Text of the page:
Covid-19 booster vaccination questions answered

When am I allowed to have my booster?

You can have your booster Covid-19 vaccine once you are three months past your second vaccine dose. The gap was previously six months but has now been reduced.

Who is eligible for a booster?

Anyone aged 18 and over is now eligible for a booster. People aged 16-17 with underlying health conditions that put them at higher risk of severe Covid-19 are also eligible for a booster. The NHS will aim to vaccinate people in order of clinical priority.

Can I have a booster if I’ve never been vaccinated?

You can’t have a booster until you are three months past your second Covid-19 vaccination. If you have not been vaccinated, you will need to have your first two vaccine doses eight week apart and then get your booster three months after your second dose People who are not vaccinated are at much greater risk of a serious Covid-19 illness, hospitalisation and death. So please do come forwards for vaccination if you are currently unvaccinated.

Does anything stop me from receiving a booster? (e.g., you need to wait if you’ve have Covid recently or received a flu jab)

If you have recently had another vaccine (e.g., flu) and your Covid-19 vaccine booster is due, you should still go ahead with this rather than delay your booster. Getting your booster promptly means that there is then not a delay in getting further protection from the booster. The only exception to this is the shingles vaccine, where a seven day interval should be observed between the vaccines.

Are booster jabs safe for everyone?

Research has shown that Covid-19 vaccines, including boosters, are very safe with only a very small risk of serious side-effects. The risks from a Covid-19 infection are far higher than from vaccination.

Why are boosters all of a sudden more urgent?

The immunity provided by Covid-19 vaccines begins to weaken after a few months. A booster vaccine substantially increase people’s protection from serious illness. Another reason why boosters have become more important is that the UK is now facing a wave of infection from a new Coronavirus variant, Omicron, which is more infectious than the previous Delta variant. Two doses of vaccines work less well against Omicron than Delta. A booster dose will provide a lot more protection against Omicron than provided by two doses. Ensuring that people receive a booster dose will reduce the number of people who are seriously from Covid-19, and keep down deaths and pressures on the NHS.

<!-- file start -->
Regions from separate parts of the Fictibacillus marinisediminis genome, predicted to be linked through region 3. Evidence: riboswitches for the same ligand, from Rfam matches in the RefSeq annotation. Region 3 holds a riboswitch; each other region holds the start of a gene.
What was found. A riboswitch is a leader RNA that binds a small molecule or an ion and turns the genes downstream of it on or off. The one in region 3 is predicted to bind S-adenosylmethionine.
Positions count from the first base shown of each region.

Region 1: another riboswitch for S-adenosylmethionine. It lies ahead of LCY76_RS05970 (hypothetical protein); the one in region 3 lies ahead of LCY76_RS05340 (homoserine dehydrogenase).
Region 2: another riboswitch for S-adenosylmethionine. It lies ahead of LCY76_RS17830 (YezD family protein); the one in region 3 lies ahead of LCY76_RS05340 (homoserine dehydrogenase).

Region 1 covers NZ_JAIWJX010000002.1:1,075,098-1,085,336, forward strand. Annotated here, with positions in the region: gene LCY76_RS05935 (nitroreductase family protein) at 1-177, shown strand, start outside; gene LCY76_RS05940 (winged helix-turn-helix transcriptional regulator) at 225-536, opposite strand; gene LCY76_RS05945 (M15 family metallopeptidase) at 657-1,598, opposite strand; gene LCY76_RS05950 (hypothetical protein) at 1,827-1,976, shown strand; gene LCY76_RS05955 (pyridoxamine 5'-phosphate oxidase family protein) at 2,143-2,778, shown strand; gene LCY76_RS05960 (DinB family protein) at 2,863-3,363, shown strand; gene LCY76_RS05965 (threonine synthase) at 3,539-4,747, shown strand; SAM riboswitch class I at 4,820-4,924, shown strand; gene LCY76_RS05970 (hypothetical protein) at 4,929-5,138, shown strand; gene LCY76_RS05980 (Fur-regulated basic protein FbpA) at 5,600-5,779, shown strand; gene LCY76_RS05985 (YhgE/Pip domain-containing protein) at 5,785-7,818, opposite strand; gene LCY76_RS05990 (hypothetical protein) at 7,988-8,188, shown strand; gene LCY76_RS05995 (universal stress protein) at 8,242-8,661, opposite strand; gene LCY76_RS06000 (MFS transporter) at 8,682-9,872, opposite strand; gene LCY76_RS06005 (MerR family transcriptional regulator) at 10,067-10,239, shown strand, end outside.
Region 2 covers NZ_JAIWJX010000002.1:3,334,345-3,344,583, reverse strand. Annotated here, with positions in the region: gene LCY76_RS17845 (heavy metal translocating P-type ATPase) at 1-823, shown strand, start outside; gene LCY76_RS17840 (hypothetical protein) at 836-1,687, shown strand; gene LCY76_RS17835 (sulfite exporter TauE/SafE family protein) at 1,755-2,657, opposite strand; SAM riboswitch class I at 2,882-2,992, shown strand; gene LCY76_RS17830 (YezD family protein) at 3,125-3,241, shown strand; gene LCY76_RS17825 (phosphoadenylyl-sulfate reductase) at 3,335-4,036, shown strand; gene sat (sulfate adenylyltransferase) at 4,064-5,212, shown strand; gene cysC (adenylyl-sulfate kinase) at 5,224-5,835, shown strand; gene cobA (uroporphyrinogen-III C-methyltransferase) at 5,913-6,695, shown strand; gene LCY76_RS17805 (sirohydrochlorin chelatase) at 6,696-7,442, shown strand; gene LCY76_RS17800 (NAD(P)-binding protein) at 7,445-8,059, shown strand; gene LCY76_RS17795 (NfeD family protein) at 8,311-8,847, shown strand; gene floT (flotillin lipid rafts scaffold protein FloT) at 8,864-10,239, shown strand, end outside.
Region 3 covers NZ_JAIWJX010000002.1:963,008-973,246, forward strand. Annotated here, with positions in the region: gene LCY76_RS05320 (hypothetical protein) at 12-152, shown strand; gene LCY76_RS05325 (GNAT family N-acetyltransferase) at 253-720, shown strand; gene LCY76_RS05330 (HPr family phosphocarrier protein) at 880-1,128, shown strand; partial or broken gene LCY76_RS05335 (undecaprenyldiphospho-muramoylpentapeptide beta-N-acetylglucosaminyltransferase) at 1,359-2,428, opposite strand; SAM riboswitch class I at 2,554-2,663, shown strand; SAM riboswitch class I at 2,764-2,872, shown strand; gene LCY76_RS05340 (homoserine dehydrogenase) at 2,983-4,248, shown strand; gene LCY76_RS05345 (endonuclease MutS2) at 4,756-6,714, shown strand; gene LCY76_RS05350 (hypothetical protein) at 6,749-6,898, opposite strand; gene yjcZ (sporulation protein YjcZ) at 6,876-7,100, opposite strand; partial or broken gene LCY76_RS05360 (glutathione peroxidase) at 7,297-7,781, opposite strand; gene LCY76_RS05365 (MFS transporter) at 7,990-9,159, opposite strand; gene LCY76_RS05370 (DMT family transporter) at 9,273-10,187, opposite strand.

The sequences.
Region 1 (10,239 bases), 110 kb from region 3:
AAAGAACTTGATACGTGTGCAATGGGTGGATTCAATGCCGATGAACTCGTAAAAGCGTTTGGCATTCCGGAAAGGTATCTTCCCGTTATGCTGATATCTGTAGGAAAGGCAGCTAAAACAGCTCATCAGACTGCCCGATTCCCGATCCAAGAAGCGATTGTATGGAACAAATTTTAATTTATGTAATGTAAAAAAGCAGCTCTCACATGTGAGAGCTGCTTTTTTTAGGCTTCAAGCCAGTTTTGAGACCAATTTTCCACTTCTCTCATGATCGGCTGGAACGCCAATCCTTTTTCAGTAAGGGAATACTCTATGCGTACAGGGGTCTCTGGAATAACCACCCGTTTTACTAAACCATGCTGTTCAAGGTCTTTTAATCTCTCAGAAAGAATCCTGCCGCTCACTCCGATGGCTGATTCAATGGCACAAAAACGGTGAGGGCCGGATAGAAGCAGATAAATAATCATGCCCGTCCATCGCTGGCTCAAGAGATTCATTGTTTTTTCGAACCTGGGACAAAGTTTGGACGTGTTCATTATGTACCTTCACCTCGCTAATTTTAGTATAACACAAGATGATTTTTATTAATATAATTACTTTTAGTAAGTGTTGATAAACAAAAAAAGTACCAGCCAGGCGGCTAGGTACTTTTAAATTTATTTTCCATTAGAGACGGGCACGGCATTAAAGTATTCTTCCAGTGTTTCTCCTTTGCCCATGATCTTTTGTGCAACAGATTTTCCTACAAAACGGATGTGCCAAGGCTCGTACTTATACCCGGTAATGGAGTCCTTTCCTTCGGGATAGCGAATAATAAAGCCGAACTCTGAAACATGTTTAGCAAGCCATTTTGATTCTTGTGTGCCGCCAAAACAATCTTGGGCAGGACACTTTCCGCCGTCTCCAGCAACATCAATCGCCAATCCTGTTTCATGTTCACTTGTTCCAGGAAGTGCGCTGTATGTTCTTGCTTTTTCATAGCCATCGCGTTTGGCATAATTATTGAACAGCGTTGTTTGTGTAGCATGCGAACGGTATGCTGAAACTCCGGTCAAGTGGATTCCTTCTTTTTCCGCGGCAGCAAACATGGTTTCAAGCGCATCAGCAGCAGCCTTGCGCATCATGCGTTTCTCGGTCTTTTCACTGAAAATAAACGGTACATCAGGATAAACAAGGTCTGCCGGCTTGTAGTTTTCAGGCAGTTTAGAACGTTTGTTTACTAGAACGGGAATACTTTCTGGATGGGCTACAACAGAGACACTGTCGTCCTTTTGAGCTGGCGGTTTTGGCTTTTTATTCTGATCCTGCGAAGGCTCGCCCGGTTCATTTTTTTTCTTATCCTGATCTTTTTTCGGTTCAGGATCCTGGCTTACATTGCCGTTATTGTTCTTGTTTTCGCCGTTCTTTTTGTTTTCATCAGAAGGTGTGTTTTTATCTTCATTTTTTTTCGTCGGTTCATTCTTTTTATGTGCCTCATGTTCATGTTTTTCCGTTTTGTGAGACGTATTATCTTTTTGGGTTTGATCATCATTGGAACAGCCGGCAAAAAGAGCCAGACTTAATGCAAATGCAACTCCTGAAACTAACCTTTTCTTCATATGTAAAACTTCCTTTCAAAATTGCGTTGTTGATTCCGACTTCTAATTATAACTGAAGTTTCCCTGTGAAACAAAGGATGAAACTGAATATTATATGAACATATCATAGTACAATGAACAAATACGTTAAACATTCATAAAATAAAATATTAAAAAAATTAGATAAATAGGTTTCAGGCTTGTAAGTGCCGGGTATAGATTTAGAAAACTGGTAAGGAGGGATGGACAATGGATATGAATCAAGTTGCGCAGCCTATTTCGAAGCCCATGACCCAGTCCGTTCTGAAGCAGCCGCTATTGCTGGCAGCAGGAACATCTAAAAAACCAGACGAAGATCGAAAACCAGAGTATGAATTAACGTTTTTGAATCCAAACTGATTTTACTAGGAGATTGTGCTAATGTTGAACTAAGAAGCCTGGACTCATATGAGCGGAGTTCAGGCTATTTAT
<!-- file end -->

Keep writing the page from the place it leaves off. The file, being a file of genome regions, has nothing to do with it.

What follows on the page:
Can pregnant women have boosters?

Pregnant women are eligible for boosters and should get one when this is due. The vaccines being used for boosters have been shown to be safe during pregnancy for both the mother and baby.

Where can I get my Covid booster?

Boosters are available from a range of sites. This includes NHS vaccine centres, GP surgeries and pharmacies. You will need to check where the sites are in your local area as not all hospitals, pharmacies and GP surgeries are offering boosters.

Do I need to book or can I go to walk-in centre?

In the past, it was possible to go to a walk-in centre for a Covid-19 vaccination. However, because of the very high demand that there will now be for boosters, you may find that there is a very long queue or that you are turned away if you attend without an appointment.

What advice would you give to someone who is hesitant about the booster?

Covid-19 is a very serious illness. Vaccines are a safe way to protect yourself from these risks. By getting vaccinated, you are also helping to protect others – such as older family members or family members who are clinically vulnerable because of their medical problems. Vaccines have been fully tested and were shown to be safe and effective in clinical trials before they went into general use. We have now given many billions of vaccine doses globally, so we have excellent data in their safety and effectiveness from countries across the world.

A version of this article was first published in the Daily Mirror.